A group calling itself the Citizens Coalition for Racial Justice met today in the presence of heavily armed National Guardsmen to express support for Miami's riot-ripped black community. The guard was not needed.
The group of 300, largely composed of whites, Hispanics and members of the Women's International League for Peace and Freedom, heard speeches, sang songs and held hands in the sanctuary of the First United Methodist Church of Miami.
Besides an expression of support for local black demands, speakers said the meeting's purpose was to dispel any impressions that Miami is a hopelessly racially polarized city -- white against black against brown.
"We are profoundly grieved by all of those who have died in the uprising," said Andres Gomez, referring to the race riots that hit this city last weekend.
The law enforcement officials present attested to the tension that still filled Miami a week after the riots. However, local officials, backed by about 1,000 remaining guardsmen and by beefed-up local police patrols, said today they anticipate a relatively peaceful Memorial Day weekend. Meanwhile, Circuit Court Judge Thomas E. Scott in Miami agreed to delay the so-called "Gold Plumbing" trials of two black Miami educators "due to the racial atmosphere in the area."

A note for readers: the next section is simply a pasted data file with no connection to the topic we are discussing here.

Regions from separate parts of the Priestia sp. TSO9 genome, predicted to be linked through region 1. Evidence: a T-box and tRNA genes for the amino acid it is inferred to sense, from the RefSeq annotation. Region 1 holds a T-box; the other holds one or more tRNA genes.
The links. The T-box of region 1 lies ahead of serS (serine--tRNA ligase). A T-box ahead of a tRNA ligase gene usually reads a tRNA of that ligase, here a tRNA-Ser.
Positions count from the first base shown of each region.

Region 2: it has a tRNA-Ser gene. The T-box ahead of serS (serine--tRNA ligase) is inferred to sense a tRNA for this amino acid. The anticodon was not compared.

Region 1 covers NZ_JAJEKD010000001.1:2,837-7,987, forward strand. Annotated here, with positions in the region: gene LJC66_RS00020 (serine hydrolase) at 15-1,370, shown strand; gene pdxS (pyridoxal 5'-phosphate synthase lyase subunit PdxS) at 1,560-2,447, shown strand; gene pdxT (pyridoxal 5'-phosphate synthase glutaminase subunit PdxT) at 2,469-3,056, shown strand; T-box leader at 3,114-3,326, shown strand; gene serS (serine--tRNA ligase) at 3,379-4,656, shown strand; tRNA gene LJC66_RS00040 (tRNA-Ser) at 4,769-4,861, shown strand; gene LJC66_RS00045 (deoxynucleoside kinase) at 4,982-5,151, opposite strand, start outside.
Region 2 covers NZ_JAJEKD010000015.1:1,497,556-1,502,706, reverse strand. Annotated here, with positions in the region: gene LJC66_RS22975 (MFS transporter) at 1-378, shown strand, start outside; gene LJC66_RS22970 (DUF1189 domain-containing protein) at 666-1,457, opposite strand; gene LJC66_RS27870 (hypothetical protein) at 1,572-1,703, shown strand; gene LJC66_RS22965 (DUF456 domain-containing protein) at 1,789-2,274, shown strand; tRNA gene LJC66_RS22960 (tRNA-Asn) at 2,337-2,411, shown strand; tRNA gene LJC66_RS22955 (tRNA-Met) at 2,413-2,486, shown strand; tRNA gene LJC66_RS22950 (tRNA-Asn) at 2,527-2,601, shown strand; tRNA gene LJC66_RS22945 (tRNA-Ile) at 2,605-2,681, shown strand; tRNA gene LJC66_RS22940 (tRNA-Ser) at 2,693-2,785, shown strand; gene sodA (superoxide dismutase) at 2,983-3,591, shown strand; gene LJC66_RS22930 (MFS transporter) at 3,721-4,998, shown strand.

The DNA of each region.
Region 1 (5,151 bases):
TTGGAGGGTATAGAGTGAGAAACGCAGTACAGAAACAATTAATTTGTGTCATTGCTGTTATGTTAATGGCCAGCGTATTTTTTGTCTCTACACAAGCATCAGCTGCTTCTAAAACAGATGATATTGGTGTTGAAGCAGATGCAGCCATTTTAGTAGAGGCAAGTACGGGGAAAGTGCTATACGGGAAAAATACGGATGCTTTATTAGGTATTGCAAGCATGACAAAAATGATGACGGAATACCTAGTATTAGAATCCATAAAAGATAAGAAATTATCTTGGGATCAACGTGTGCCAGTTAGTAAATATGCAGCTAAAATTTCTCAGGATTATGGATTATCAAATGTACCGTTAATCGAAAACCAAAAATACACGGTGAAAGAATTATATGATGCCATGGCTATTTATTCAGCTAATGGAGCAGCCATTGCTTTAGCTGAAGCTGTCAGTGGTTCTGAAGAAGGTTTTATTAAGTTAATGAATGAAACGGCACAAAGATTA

Scott cited "local exceptional circumstances" in agreeing to delays sought by the attorneys of Solomon Barnes, who was to go on trial this week on grand theft charges, and Johnny Jones, who was convicted April 30 of attempted grand theft and was to stand trial in early July on separate charges of soliciting and accepting bribes and attempting to silence a state's witness.
Barnes, a suspended high school principal, is accused of joining Jones, who has been fired as Dade County school superintendent, in an attempt to use school funds to buy deluxe plumbing fixtures, some gold-plated, for personal use.